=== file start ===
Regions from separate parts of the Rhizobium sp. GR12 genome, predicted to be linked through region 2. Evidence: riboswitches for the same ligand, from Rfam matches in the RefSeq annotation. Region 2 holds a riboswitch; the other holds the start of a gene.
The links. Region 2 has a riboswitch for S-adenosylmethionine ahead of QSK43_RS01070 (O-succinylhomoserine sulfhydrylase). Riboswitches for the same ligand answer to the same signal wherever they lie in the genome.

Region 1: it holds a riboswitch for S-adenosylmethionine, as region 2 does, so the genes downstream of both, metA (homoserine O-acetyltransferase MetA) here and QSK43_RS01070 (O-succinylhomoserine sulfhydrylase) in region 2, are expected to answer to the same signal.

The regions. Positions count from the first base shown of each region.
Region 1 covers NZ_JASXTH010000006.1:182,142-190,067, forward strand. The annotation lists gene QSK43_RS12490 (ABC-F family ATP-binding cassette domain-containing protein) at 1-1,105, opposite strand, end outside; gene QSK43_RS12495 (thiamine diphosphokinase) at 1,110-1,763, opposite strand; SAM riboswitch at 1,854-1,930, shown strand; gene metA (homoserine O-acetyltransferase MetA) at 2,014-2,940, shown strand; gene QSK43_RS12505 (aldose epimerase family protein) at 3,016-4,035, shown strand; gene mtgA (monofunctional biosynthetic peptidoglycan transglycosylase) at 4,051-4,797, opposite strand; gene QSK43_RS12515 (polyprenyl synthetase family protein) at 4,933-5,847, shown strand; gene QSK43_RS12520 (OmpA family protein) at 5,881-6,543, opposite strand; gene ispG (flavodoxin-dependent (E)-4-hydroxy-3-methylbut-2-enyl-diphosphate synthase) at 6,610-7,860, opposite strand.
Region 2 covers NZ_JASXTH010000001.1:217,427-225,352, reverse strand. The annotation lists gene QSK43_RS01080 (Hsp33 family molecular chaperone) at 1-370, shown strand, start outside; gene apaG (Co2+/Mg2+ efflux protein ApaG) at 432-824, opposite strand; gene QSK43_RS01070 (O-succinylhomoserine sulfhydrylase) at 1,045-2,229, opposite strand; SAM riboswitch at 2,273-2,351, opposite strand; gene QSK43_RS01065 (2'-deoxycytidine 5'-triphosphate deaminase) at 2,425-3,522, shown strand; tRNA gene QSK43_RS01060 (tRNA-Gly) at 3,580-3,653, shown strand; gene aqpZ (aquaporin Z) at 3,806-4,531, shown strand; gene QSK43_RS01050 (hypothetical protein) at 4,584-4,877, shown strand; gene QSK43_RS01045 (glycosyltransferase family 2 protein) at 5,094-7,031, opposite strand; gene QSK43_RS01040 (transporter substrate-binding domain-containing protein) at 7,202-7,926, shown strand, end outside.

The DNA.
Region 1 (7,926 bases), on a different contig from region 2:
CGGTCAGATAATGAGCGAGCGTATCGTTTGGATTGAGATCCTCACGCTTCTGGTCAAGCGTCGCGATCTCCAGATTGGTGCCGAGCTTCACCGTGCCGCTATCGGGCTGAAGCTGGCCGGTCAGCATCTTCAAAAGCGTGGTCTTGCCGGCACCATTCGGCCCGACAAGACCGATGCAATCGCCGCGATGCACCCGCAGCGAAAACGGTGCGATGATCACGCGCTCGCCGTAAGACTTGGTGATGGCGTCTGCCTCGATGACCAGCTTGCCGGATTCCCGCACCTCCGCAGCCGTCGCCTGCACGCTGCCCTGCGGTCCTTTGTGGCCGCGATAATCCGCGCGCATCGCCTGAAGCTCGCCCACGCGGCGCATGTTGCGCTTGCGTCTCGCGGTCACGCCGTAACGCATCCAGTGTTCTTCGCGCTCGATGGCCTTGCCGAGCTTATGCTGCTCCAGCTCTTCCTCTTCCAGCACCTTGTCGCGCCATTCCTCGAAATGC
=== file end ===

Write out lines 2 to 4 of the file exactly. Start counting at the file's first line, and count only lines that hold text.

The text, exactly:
The links. Region 2 has a riboswitch for S-adenosylmethionine ahead of QSK43_RS01070 (O-succinylhomoserine sulfhydrylase). Riboswitches for the same ligand answer to the same signal wherever they lie in the genome.

Region 1: it holds a riboswitch for S-adenosylmethionine, as region 2 does, so the genes downstream of both, metA (homoserine O-acetyltransferase MetA) here and QSK43_RS01070 (O-succinylhomoserine sulfhydrylase) in region 2, are expected to answer to the same signal.

The regions. Positions count from the first base shown of each region.